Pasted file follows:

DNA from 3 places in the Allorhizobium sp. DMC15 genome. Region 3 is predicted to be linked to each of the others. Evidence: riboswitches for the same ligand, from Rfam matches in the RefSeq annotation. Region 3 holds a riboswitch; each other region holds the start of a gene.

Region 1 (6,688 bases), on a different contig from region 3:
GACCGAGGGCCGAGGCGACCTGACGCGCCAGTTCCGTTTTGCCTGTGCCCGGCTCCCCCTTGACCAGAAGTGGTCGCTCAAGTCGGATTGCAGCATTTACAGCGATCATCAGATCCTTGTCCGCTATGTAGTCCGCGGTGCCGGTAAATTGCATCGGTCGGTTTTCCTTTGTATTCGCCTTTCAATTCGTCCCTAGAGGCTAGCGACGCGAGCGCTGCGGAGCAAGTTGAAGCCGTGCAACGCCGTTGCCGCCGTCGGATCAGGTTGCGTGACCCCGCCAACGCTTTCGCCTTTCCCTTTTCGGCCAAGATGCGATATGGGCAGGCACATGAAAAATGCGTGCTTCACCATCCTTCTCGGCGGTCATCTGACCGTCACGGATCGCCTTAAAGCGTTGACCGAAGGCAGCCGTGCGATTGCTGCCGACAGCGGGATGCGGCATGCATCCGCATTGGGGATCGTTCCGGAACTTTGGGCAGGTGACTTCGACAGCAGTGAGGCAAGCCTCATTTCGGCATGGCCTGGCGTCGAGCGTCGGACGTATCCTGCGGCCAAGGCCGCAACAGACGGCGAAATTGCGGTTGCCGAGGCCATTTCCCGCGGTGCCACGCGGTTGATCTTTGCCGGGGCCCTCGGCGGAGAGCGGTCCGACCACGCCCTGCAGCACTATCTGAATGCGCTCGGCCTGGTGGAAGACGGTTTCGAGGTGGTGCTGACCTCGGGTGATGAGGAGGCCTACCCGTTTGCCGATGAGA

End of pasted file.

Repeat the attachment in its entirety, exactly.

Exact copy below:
DNA from 3 places in the Allorhizobium sp. DMC15 genome. Region 3 is predicted to be linked to each of the others. Evidence: riboswitches for the same ligand, from Rfam matches in the RefSeq annotation. Region 3 holds a riboswitch; each other region holds the start of a gene.

Region 1 (6,688 bases), on a different contig from region 3:
GACCGAGGGCCGAGGCGACCTGACGCGCCAGTTCCGTTTTGCCTGTGCCCGGCTCCCCCTTGACCAGAAGTGGTCGCTCAAGTCGGATTGCAGCATTTACAGCGATCATCAGATCCTTGTCCGCTATGTAGTCCGCGGTGCCGGTAAATTGCATCGGTCGGTTTTCCTTTGTATTCGCCTTTCAATTCGTCCCTAGAGGCTAGCGACGCGAGCGCTGCGGAGCAAGTTGAAGCCGTGCAACGCCGTTGCCGCCGTCGGATCAGGTTGCGTGACCCCGCCAACGCTTTCGCCTTTCCCTTTTCGGCCAAGATGCGATATGGGCAGGCACATGAAAAATGCGTGCTTCACCATCCTTCTCGGCGGTCATCTGACCGTCACGGATCGCCTTAAAGCGTTGACCGAAGGCAGCCGTGCGATTGCTGCCGACAGCGGGATGCGGCATGCATCCGCATTGGGGATCGTTCCGGAACTTTGGGCAGGTGACTTCGACAGCAGTGAGGCAAGCCTCATTTCGGCATGGCCTGGCGTCGAGCGTCGGACGTATCCTGCGGCCAAGGCCGCAACAGACGGCGAAATTGCGGTTGCCGAGGCCATTTCCCGCGGTGCCACGCGGTTGATCTTTGCCGGGGCCCTCGGCGGAGAGCGGTCCGACCACGCCCTGCAGCACTATCTGAATGCGCTCGGCCTGGTGGAAGACGGTTTCGAGGTGGTGCTGACCTCGGGTGATGAGGAGGCCTACCCGTTTGCCGATGAGA